Parental engagement has a huge impact on student’s academic achievement.
Students whose parents are engaged in their education tend to do well. Study after study affirms that parental involvement is beneficial and even essential when it comes to student academic achievement. For example, one such study, entitled Parent Involvement in Early Intervention for Disadvantaged Children: Does It Matter?, found that even after controlling for family background, the number of activities which parents participated in preschool and kindergarten was significantly associated with higher reading achievement.
An annotated bibliography citing 49 studies of effects of parent involvement on children’s academic achievement and the performance of schools reached some interesting conclusions. The bibliography reported that “the bulk of the research finds that a positive learning environment at home has a powerful impact on student achievement.” In addition, it was noted that parental involvement significantly improved language skills, test performance, and school behavior, as well as important effects on the general educational process such as educational aspirations.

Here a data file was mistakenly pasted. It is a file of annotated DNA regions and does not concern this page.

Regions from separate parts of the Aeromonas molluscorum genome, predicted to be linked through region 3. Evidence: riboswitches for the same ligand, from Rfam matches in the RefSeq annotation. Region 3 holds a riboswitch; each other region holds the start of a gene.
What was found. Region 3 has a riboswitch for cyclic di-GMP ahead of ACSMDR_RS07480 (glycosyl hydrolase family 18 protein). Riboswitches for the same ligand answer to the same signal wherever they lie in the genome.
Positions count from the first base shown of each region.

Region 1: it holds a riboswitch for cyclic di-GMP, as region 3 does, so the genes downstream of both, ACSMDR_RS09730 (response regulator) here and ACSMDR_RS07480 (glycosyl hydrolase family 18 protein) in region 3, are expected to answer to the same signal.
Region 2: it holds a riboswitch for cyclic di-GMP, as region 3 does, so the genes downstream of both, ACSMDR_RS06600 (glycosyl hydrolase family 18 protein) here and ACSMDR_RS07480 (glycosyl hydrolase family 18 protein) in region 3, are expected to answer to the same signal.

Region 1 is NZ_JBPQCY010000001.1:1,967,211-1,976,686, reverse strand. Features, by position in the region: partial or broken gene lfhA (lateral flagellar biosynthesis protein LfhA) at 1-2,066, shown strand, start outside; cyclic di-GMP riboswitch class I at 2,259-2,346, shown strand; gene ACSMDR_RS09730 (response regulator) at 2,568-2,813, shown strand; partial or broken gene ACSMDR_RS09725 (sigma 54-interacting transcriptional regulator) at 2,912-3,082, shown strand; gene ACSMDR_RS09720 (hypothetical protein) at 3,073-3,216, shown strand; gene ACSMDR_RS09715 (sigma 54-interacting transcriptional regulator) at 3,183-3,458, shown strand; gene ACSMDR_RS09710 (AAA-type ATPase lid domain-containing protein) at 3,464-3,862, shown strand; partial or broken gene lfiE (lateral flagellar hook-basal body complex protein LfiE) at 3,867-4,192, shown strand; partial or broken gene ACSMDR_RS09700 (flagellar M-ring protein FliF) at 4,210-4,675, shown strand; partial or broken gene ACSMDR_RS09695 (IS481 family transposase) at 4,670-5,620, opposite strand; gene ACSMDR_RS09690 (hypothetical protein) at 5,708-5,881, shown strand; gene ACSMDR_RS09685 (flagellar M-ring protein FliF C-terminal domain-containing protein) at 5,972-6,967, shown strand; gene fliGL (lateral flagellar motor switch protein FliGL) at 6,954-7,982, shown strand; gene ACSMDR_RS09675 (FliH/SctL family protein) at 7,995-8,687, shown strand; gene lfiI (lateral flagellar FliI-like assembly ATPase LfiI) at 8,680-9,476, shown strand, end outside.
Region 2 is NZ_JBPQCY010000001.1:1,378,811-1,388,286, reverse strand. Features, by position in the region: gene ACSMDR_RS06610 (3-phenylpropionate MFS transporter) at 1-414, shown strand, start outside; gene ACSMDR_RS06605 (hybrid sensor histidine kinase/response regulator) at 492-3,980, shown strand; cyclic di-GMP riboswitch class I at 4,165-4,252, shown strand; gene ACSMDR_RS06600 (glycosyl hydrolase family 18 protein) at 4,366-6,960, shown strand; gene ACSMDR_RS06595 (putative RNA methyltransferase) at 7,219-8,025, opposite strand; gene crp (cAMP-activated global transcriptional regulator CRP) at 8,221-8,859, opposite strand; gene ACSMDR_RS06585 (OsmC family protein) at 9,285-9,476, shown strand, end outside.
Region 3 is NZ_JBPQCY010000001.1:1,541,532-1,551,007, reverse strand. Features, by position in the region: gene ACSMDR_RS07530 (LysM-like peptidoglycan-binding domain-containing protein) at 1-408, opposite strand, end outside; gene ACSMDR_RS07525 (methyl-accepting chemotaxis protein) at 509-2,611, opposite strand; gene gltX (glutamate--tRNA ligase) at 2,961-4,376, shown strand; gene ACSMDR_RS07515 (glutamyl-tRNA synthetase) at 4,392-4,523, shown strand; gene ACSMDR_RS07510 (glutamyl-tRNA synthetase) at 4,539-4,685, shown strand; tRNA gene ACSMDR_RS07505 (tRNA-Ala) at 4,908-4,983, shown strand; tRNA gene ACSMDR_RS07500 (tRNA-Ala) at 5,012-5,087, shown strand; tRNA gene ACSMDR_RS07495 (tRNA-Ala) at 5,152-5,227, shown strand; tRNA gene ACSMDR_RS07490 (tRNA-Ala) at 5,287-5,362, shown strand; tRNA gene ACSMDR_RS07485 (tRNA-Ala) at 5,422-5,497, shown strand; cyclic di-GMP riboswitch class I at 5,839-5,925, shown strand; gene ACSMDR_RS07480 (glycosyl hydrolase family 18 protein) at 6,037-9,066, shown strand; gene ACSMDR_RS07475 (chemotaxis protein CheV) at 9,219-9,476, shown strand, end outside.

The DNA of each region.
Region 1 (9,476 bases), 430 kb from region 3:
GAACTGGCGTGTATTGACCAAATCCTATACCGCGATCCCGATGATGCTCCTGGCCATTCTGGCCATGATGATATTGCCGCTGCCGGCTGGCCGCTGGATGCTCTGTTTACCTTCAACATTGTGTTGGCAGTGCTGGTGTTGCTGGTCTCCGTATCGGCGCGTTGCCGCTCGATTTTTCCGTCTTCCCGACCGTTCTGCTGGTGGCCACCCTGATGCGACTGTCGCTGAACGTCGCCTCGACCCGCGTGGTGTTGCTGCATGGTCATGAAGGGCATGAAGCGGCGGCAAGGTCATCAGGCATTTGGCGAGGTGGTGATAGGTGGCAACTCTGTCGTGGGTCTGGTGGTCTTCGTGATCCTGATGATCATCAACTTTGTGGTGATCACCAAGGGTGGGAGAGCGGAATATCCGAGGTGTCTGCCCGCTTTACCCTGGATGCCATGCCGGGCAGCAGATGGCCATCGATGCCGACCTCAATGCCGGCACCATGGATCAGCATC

According to Henderson and Berla (1994), “the most accurate predictor of a student’s achievement in school is not income or social status but the extent to which that student’s family is able to:
Create a home environment that encourages learning
Express high (but not unrealistic) expectations for their children’s achievement and future careers
Become involved in their children’s education at school and in the community.”
Of course, the research is merely affirming what is commonly known: parents have a profound effect on their children. Parents can influence their children in very positive ways: whether it’s helping their children develop self-confidence, expanding their vocabulary through healthy conversation, or inspiring them to reach for the stars through reading and learning.
All this research can be summed up rather eloquently in the insightful words of Rachel Carson:
“If a child is to keep alive his inborn sense of wonder…he needs the companionship of at least one adult who can share it, rediscovering with him the joy, excitement, and mystery of the world we live in ”
Part two of a four part series on parental engagement.